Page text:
Six super tips and traps for 2008

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All the changes to the superannuation landscape in the recent past are but a prelude to the big year that 2008 promises to be. With so much at stake, you will need to take practical steps. By MICHAEL LAURENCE.

By Michael Laurence

Super tips and traps for 2008

The changing economic landscape, as well as the new Government, signal that the fortunes of your superannuation will need your close attention over 2008.

Australia’s super savings will multiply by almost three times over the next 15 years to reach a heavyweight $3.2 trillion-plus (in today’s dollars), forecasts actuary and superannuation consultant Rice Warner in the latest edition of its highly respected Superannuation Market Projects Report.

Rice Warner expects that the shakeup of the super regime from July 2007 – introducing the carrot of tax-free super benefits from age 60 – will make the mountain of super money a remarkable 60% bigger than it otherwise would have been.

This free-flow of money into super, along with recent amendments to super law that allow self-managed funds to borrow to invest, present plenty of opportunities and pitfalls that should become increasingly apparent over the 12 months ahead.

Here are six super tips, and traps, for 2008 and beyond:

1. Borrow to invest only with extreme caution: One of the most heavily promoted self-managed fund strategies of 2008 will be to borrow to invest. This strategy is already becoming red hot.

From September 2007, self-managed funds have been allowed to borrow to invest – provided stringent conditions are met. This is despite the long-standing, and remaining, general prohibition on borrowing by self-managed funds to acquire investments. (The new borrowing provisions should be viewed as an exception to the no-borrowing rule.)

In the event of a default on loan instalments, a lender’s recourse against the super fund is limited to the asset that was being acquired with the loan. This condition may, however, give some super fund trustees a false sense of security.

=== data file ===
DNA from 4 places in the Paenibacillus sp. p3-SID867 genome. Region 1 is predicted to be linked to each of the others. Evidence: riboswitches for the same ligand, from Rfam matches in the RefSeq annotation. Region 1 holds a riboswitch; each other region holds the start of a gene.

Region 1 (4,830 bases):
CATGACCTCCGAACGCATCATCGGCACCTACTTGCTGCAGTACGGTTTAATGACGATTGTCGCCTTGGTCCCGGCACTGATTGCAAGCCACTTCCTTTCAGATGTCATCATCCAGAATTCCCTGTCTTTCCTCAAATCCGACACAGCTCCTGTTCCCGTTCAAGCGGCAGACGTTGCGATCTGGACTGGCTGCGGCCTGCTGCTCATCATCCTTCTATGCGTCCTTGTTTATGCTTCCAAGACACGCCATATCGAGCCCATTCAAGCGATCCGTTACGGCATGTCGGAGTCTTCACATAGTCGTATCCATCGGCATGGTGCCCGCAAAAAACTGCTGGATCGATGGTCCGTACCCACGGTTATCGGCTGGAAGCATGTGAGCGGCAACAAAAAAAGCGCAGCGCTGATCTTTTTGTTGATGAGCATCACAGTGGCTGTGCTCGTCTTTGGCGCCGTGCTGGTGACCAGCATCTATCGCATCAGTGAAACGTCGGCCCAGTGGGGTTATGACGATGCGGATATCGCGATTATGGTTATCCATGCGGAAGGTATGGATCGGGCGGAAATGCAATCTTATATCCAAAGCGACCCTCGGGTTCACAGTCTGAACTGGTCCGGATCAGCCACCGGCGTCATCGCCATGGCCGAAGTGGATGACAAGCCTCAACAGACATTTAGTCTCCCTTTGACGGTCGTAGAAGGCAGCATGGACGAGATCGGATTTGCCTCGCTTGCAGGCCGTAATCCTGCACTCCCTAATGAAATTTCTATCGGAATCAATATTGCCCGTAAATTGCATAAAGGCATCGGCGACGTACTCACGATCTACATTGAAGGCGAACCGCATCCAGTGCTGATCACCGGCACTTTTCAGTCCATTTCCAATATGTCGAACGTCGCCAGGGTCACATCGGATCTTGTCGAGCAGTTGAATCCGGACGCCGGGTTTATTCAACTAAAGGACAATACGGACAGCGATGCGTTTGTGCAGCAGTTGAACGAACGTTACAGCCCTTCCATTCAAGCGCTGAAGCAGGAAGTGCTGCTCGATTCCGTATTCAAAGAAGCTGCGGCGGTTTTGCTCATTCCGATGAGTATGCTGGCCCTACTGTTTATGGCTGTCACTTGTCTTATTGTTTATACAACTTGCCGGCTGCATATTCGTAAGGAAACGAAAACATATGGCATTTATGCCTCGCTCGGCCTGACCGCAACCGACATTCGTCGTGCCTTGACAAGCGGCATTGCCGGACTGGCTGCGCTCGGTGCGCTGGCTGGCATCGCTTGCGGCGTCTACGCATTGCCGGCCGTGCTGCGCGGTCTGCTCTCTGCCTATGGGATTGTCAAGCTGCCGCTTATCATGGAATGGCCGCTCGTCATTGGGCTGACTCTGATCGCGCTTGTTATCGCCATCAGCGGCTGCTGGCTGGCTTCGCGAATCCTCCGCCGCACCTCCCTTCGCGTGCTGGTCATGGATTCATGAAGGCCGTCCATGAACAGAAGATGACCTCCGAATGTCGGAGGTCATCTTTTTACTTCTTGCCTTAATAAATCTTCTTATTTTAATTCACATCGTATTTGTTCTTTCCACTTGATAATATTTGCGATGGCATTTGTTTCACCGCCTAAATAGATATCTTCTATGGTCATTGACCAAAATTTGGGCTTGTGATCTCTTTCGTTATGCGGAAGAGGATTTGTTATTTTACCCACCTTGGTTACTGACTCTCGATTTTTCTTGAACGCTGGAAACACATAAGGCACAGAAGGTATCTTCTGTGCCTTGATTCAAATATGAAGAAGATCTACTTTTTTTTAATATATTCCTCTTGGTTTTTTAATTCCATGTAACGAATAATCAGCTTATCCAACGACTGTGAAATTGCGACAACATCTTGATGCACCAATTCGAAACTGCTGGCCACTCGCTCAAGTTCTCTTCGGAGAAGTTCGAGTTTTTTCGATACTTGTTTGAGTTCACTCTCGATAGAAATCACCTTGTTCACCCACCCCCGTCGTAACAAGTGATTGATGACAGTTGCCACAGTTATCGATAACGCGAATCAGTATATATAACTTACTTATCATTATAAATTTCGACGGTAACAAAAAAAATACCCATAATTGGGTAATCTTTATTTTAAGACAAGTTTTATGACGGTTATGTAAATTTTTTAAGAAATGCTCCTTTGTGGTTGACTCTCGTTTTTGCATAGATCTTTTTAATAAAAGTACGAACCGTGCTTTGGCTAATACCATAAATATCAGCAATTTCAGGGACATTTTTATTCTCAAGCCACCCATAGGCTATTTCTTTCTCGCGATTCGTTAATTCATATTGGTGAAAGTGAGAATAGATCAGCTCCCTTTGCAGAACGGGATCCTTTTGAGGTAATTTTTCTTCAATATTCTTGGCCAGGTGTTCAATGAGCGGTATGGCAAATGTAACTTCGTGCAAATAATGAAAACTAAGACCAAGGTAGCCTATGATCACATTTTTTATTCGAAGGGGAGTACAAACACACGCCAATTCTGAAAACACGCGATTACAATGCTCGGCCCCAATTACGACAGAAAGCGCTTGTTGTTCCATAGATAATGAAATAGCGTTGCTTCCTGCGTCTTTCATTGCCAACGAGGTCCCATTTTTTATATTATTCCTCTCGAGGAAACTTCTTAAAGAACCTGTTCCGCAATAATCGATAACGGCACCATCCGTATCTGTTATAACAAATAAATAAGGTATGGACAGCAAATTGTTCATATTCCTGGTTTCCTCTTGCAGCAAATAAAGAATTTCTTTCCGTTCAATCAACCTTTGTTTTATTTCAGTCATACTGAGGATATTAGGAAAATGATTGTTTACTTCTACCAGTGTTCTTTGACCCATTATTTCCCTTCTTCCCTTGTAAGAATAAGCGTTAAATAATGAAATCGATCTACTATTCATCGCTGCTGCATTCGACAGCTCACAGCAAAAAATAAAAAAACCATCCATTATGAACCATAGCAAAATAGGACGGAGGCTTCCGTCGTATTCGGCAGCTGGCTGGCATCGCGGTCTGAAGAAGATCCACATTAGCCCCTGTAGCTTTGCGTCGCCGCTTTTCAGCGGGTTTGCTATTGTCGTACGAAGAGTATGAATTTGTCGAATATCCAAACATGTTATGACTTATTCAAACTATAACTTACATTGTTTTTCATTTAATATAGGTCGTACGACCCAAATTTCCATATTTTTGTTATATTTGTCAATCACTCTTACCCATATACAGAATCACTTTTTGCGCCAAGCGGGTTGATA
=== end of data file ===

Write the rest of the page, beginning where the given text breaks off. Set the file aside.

For instance, a fund will typically contribute a large amount of its existing cash as a deposit for a geared investment, and members may agree to go personal guarantor for their super fund’s investment loan.

The result is that much of a member’s super and non-super savings could be at risk – including any amounts paid by a fund as a deposit, and in interest and fees involving the loan, which could be lost to the point of a default.

A default may occur if, for example, the value of the geared asset significantly falls and fund trustees expect that it is unlikely to recover.

For a brief rundown on the stringent conditions under the recent amendments, see the tax office’s coverage here.

2. Don’t overlook appropriate opportunities from the new borrow-to-invest rules: While super funds should only borrow with utmost caution – as discussed in point one – don’t dismiss the strategy out of hand.

SME owners might, for example, want to borrow to buy their business premises. And this might make much sense, depending upon the circumstances of the members and any professional advice received.

For a detailed look at the implications for a self-managed fund owning the premises of the members’ businesses, see Wealth/Super, 6 February 2007.

Many specialist self-managed fund advisers warn about possible increased risks and difficulties if a fund’s investment portfolio is dominated by a single valuable asset such as a factory or shop. If that asset fails to provide an adequate return, the retirement well being of the members can be jeopardised. Also property can be difficult to readily sell for an adequate price to pay member retirement or death benefits.

Obtain quality professional advice from a truly independent person before arranging for your fund to buy your business premises.


3. If you are 55-plus, consider a pre-retirement super pension while simultaneously maximising your salary-sacrificed super contributions: Alongside gearing by self-managed funds, the other red-hot super strategy of 2008 will be taking full advantage of pre-retirement or transition-to-retirement pensions in this way.